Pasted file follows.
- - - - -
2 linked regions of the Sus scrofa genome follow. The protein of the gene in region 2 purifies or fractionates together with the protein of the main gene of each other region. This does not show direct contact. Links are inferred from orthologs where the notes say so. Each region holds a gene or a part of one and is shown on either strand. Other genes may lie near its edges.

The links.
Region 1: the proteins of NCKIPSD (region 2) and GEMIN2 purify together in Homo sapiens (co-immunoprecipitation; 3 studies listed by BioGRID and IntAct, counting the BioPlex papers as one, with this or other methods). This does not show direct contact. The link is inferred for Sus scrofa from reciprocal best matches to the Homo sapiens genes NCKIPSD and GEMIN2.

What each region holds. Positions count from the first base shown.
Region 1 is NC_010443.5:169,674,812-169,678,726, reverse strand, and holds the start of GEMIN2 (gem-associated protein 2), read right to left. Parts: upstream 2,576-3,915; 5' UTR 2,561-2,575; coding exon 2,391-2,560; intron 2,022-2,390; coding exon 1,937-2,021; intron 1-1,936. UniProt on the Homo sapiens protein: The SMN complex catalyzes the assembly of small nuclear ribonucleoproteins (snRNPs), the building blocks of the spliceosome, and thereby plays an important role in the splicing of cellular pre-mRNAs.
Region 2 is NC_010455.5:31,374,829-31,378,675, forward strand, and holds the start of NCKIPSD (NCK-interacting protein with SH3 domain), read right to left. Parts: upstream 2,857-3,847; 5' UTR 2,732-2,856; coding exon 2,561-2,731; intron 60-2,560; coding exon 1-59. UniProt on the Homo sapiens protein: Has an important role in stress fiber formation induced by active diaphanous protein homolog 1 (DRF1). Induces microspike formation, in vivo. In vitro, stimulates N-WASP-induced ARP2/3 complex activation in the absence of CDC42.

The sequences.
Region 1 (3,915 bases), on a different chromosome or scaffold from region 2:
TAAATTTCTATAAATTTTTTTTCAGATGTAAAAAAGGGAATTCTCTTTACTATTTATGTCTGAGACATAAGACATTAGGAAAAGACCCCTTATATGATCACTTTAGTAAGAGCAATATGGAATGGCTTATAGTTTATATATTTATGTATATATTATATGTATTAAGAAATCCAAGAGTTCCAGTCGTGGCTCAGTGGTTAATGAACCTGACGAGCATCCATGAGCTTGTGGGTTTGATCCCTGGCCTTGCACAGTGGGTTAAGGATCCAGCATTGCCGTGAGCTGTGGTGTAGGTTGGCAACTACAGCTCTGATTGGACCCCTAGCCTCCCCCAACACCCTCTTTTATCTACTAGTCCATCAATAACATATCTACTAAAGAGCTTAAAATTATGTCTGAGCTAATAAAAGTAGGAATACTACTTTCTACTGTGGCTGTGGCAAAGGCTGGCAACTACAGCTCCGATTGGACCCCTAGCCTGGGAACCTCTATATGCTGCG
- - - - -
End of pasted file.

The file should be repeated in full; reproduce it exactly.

2 linked regions of the Sus scrofa genome follow. The protein of the gene in region 2 purifies or fractionates together with the protein of the main gene of each other region. This does not show direct contact. Links are inferred from orthologs where the notes say so. Each region holds a gene or a part of one and is shown on either strand. Other genes may lie near its edges.

The links.
Region 1: the proteins of NCKIPSD (region 2) and GEMIN2 purify together in Homo sapiens (co-immunoprecipitation; 3 studies listed by BioGRID and IntAct, counting the BioPlex papers as one, with this or other methods). This does not show direct contact. The link is inferred for Sus scrofa from reciprocal best matches to the Homo sapiens genes NCKIPSD and GEMIN2.

What each region holds. Positions count from the first base shown.
Region 1 is NC_010443.5:169,674,812-169,678,726, reverse strand, and holds the start of GEMIN2 (gem-associated protein 2), read right to left. Parts: upstream 2,576-3,915; 5' UTR 2,561-2,575; coding exon 2,391-2,560; intron 2,022-2,390; coding exon 1,937-2,021; intron 1-1,936. UniProt on the Homo sapiens protein: The SMN complex catalyzes the assembly of small nuclear ribonucleoproteins (snRNPs), the building blocks of the spliceosome, and thereby plays an important role in the splicing of cellular pre-mRNAs.
Region 2 is NC_010455.5:31,374,829-31,378,675, forward strand, and holds the start of NCKIPSD (NCK-interacting protein with SH3 domain), read right to left. Parts: upstream 2,857-3,847; 5' UTR 2,732-2,856; coding exon 2,561-2,731; intron 60-2,560; coding exon 1-59. UniProt on the Homo sapiens protein: Has an important role in stress fiber formation induced by active diaphanous protein homolog 1 (DRF1). Induces microspike formation, in vivo. In vitro, stimulates N-WASP-induced ARP2/3 complex activation in the absence of CDC42.

The sequences.
Region 1 (3,915 bases), on a different chromosome or scaffold from region 2:
TAAATTTCTATAAATTTTTTTTCAGATGTAAAAAAGGGAATTCTCTTTACTATTTATGTCTGAGACATAAGACATTAGGAAAAGACCCCTTATATGATCACTTTAGTAAGAGCAATATGGAATGGCTTATAGTTTATATATTTATGTATATATTATATGTATTAAGAAATCCAAGAGTTCCAGTCGTGGCTCAGTGGTTAATGAACCTGACGAGCATCCATGAGCTTGTGGGTTTGATCCCTGGCCTTGCACAGTGGGTTAAGGATCCAGCATTGCCGTGAGCTGTGGTGTAGGTTGGCAACTACAGCTCTGATTGGACCCCTAGCCTCCCCCAACACCCTCTTTTATCTACTAGTCCATCAATAACATATCTACTAAAGAGCTTAAAATTATGTCTGAGCTAATAAAAGTAGGAATACTACTTTCTACTGTGGCTGTGGCAAAGGCTGGCAACTACAGCTCCGATTGGACCCCTAGCCTGGGAACCTCTATATGCTGCG